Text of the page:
There should be a switch from the fragmented system where local providers offer a full range of services to a system where healthcare services are concentrated in the right location to deliver high-value care. Another strategy is to move away from the supply-driven Healthcare system organized around physicians toward a patient-centered approach organized around patients’ needs.

The strategy should also shift focus from the profitability of service provided to patient outcomes. For example, we should not focus on the volume of services offered in tests, physician visits, or procedures. This transformation requires an overarching strategy of restructuring the organization, measurement, and reimbursement of healthcare delivery.

Organizing into integrated practice units

The core strategies to maximize value transformation entail changing how clinicians are organized to deliver care. It starts with structuring the organization or business by organizing around the customer and their needs. In healthcare, this may require changing from the siloed organization by specialty department to organizing around the patient’s medical condition. This integrated practice unit structure involves a dedicated team of clinical and non-clinical personnel providing complete care for patients’ conditions.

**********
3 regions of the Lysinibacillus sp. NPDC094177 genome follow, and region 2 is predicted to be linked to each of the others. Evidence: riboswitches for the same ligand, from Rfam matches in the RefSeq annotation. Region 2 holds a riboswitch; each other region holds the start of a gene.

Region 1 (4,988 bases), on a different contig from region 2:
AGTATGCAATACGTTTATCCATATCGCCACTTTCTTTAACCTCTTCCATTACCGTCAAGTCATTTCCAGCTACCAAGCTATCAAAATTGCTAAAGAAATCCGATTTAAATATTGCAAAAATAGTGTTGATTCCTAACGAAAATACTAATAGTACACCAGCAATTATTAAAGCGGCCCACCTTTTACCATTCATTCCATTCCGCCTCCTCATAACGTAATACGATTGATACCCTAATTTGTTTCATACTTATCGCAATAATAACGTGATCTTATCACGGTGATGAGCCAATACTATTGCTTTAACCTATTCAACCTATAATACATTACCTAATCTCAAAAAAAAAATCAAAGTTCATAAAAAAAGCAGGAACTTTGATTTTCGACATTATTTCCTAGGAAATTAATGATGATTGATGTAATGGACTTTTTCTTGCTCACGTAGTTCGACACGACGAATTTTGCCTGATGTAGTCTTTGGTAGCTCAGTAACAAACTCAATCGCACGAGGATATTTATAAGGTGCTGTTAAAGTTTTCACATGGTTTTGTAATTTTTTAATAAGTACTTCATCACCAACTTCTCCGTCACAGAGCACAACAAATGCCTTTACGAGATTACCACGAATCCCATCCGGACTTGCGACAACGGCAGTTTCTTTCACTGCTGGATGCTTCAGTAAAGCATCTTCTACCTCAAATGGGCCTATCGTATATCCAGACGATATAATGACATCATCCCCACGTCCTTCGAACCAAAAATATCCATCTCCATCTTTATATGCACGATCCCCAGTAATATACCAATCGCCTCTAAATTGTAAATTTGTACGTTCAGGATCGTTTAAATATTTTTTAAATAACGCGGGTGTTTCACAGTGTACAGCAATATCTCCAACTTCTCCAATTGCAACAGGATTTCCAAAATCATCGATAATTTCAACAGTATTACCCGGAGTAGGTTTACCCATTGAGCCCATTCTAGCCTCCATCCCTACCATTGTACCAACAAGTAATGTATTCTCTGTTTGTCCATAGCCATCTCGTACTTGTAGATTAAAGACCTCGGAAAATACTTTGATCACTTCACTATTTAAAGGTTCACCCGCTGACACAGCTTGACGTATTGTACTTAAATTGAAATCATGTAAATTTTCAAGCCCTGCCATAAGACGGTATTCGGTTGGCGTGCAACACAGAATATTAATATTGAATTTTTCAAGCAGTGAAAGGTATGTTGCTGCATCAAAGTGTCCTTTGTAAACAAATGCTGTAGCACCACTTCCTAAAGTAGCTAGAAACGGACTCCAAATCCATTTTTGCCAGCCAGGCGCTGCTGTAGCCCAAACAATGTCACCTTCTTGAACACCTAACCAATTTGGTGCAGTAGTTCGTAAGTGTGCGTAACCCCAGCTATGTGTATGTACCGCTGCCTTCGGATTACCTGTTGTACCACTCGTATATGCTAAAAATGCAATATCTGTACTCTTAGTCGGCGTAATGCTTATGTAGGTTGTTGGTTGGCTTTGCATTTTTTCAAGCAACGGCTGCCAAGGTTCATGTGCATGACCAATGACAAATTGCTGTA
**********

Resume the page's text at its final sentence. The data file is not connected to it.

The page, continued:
The integrated practice unit structure provides treatment and assumes responsibility for engaging patients and their families. For example, it can encourage adherence to treatment and prevention protocols while supporting behavioral changes. In the structure, personnel regularly work together toward a common goal to maximize patient outcomes and efficiency. They coordinate easily to help minimize the waste of time and resources and devise better ways to engage patients.

Measuring the cost of care

Providers need a strategy that transcends the traditional cost reductions and responds to new payment methods. If a healthcare provider can improve patient outcomes, there is an opportunity to sustain or grow their market share. Improving the efficiency of providing care can also allow physicians to enter contract discussions from a position of strength. It means those providers who increase value are more competitive, while those who fail to improve value encounter growing pressure.